City blogs are abuzz about this website that’s showcasing one foundation’s proposal to turn Manhattan’s verdant gem (which they call “New York City’s largest remaining undeveloped parcel of land”) into…
I was sent the site by a friend, and for a few gullible moments, before Google and some reputable blogs proved me otherwise, I was at once terrified and outraged, almost to the point of tears.
Rest assured, the site’s believed to be a fake, as is the foundation, called “The Manhattan Airport Foundation,” which, among other giveaway clues, has its offices at 233 Broadway, on the 58th floor of a building that has only 57.
What was especially clever of “The Manhattan Airport Foundation” is their inclusion of an “interview” with Dr. Harriet Worth, who claims to be the 5th generation grand-niece of Frederick Law Olmsted himself, and is supposedly visiting-chair of the Environmental Studies Graduate Department at HKI (what’s HKI? Hong Kong Institute? It’s unclear.).
The article is titled “What Would Olmstead [sic] Do? Ancestor Sheds Some Light.” “Worth” for the most part begins with a few accurate snippets about her great uncle x5’s urban theories:
“Part of the reason Olmsted is regarded as a visionary is that he was a master of illusion. His outdoor spaces seem to exist so naturally as to give the impression of predating the surrounding environs. Of course those familiar with his designs know each is a highly-curated, carefully-designed sleight of hand. The rock outcroppings, the reservoir, all of it man-made.”
Of course the reservoir was man-made. It’s a reservoir. Anyway, let’s not get finicky.
She goes on, however, to insist that green space in Manhattan, what with High Line park and all those “urban greenways” has become overly abundant, and now should be trumped by “improved access to transportation, creation of jobs for our skilled workforce, and the need to address myriad environmental wrongdoings.”
What would Olmsted say about the Manhattan Airport? Here’s the best part:
“Olmsted was no sentimentalist. He was nothing if not a pragmatist. For him Manhattan Airport would be that all-so-rare second chance to finally realize his original vision and intent… He would see this project as a bold opportunity to rise above the dated 19th century concept of catharsis-via-nature: The chance to finally realize his goal of an unparalleled urban oasis fostering the type of transformative experience that only a mixed-use international transportation hub can provide.”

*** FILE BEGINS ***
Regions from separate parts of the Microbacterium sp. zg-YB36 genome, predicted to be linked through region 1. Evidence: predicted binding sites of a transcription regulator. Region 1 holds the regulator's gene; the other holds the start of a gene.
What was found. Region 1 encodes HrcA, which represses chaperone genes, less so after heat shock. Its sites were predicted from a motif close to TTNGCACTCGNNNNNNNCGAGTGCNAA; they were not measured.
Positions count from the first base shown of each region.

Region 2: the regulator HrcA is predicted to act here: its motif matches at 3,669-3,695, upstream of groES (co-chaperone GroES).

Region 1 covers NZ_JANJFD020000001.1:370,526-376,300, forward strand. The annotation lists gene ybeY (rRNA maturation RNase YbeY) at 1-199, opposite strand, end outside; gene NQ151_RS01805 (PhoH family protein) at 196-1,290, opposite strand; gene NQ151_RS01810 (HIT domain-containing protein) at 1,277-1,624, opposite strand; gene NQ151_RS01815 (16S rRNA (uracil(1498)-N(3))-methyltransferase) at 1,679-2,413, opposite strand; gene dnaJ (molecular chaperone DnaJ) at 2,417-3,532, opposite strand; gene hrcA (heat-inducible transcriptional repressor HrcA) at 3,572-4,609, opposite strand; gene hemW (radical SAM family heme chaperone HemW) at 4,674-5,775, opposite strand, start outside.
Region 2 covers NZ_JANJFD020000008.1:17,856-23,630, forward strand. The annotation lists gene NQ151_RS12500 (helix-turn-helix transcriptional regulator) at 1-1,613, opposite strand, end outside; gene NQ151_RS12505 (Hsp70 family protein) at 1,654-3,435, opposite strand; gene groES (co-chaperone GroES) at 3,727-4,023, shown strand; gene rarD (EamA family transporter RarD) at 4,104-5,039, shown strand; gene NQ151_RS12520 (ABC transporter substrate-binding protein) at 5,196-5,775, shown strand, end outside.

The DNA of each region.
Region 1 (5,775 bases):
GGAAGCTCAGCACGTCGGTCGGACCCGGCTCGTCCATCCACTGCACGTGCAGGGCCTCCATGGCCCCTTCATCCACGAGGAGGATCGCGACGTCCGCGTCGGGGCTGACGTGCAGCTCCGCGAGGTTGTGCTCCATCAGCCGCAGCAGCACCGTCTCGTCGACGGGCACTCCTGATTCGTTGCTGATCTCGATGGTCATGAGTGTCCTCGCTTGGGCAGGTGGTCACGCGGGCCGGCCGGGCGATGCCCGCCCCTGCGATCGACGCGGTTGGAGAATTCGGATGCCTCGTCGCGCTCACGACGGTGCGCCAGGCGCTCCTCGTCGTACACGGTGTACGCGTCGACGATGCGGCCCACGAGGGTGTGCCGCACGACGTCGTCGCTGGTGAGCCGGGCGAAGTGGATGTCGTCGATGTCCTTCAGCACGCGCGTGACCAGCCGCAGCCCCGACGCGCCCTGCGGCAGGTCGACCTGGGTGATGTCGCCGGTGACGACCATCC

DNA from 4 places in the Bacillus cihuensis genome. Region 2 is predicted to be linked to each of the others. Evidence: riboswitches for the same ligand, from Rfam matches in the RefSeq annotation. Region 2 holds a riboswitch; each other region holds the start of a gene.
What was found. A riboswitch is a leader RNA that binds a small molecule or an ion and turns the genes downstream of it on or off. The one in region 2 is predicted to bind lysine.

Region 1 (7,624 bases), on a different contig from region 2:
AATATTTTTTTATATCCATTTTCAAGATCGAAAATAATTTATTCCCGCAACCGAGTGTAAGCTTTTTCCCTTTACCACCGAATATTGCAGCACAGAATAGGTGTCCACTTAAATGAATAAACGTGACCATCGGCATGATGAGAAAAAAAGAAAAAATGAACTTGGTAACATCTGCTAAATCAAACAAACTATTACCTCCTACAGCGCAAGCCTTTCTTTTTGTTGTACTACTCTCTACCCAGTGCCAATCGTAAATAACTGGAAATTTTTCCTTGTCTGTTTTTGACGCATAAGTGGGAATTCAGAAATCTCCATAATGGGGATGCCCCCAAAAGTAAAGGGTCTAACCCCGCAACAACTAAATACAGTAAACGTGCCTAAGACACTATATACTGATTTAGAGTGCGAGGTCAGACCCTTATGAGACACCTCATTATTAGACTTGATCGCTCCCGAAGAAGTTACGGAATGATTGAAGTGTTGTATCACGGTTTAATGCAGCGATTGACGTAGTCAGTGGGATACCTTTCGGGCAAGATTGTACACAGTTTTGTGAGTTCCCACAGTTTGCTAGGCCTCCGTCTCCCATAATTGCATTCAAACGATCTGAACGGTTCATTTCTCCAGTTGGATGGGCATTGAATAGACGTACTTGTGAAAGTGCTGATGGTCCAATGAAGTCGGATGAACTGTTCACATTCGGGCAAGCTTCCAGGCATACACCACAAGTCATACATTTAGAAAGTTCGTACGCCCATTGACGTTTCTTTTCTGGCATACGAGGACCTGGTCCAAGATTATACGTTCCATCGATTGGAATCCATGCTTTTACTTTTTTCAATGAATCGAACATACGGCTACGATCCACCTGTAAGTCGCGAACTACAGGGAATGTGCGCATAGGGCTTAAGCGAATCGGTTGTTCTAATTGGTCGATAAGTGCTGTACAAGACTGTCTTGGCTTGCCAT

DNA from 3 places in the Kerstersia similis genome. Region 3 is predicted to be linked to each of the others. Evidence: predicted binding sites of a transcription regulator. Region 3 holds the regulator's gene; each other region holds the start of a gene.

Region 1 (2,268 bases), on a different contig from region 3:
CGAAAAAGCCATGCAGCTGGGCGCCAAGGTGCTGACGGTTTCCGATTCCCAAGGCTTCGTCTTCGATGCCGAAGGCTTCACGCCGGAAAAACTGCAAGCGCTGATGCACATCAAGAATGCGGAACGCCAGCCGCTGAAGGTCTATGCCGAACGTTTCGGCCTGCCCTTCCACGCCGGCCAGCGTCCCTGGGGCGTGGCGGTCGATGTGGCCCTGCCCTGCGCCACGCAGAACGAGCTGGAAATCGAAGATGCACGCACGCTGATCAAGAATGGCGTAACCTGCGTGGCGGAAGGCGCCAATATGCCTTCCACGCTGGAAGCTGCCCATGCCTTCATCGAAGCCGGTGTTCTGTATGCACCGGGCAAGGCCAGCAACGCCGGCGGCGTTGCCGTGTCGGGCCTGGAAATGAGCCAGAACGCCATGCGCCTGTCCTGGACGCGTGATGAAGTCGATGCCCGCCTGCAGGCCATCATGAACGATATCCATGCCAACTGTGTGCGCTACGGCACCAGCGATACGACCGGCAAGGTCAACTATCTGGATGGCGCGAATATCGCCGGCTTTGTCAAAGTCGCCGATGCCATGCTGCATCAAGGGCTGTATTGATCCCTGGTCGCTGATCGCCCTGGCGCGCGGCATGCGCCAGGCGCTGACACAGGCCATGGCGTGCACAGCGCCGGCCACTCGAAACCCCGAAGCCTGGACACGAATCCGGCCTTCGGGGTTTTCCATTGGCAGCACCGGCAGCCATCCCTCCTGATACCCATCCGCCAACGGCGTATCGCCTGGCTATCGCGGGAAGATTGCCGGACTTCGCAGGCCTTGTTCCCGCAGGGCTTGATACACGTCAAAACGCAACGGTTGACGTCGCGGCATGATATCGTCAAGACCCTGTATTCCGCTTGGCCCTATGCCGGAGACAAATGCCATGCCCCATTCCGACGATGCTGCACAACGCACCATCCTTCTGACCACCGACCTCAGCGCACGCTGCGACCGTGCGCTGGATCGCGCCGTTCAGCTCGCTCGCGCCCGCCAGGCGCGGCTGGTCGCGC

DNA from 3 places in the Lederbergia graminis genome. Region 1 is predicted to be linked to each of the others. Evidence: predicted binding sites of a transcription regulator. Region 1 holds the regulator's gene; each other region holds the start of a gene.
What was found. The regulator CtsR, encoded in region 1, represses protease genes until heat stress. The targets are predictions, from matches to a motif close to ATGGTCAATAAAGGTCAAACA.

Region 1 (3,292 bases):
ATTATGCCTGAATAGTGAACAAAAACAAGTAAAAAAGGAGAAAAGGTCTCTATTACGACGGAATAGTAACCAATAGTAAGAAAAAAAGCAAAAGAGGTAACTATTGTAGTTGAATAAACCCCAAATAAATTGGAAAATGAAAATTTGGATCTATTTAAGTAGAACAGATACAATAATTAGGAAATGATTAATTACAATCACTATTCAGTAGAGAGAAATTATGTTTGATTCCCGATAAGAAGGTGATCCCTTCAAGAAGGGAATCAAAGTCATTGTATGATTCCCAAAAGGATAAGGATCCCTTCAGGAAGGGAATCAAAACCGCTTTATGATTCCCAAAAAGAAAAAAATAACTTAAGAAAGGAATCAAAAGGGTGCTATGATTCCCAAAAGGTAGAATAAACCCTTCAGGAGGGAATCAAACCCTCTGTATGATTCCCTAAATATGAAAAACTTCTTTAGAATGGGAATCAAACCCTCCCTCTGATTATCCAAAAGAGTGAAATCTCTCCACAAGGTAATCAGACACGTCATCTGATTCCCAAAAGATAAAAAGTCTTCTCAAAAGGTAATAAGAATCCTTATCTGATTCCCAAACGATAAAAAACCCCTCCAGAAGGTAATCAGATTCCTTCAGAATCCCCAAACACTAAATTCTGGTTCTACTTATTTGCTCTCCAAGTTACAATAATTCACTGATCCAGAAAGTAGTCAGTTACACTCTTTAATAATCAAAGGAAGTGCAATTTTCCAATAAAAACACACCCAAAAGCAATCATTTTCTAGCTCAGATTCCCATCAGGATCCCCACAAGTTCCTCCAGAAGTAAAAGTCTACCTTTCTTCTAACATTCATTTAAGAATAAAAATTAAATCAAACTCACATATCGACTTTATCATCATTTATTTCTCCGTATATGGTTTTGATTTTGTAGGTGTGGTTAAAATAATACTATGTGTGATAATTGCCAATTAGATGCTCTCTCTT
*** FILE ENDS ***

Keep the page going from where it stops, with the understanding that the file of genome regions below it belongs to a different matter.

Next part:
Besides the fact that one of Olmsted’s firmest beliefs lay in the fact that catharsis-via-nature is a timeless concept, his biggest pet peeve was with people who viewed park land as “undeveloped space.” Clever interview, but I like to think the idea would give him hives, like it did me.
In any case, we thought we’d pinned down every last descendant of FLO’s. Maybe we missed this one, being that she’s on the other side of the world. We’ll ask around. Funny, though, Google “Dr. Harriet Worth,” and you’ll be directed to Harriet Worth’s IMBD page, where you’ll learn that she was second assistant director of the 2008 movie “Doomsday.” Appropriate.
The New York Times brings news today about an evening in the park gone very nearly perfectly right.
It was 6:15 on Tuesday evening, a breezy, golden 77 degrees, and people were streaming into the park with plastic bags of picnic food, like pilgrims bearing offerings, for one of the city’s great summer rites: At 8 p.m., on the grassy oval ringed by oaks, skyscrapers and the almost-too-cute turrets of Belvedere Castle, the New York Philharmonic would start to play. Free.
“It’s really relaxing — and almost therapeutic in a certain kind of way when you’re out running around and having people bump into you in the subway — to have this music under the stars,” Mr. Nerio said. “It almost sounds cheesy, but it’s perfect.”
Olmsted could not have said it better himself:
“Is it doubtful that it does men good to come together in this way in pure air and under the light of heaven, or that it must have an influence directly counteractive to that of the ordinary hard, hustling working hours of town life?”
– Frederick Law Olmsted, in his 1870 essay,
“Public Parks and the Enlargement of Towns”
July 10, 2009
When you ask Sara Cedar Miller what her favorite part of Central Park is, she responds:
“OK. Pretend I have ten children. You’re really going to ask me which one’s my favorite?”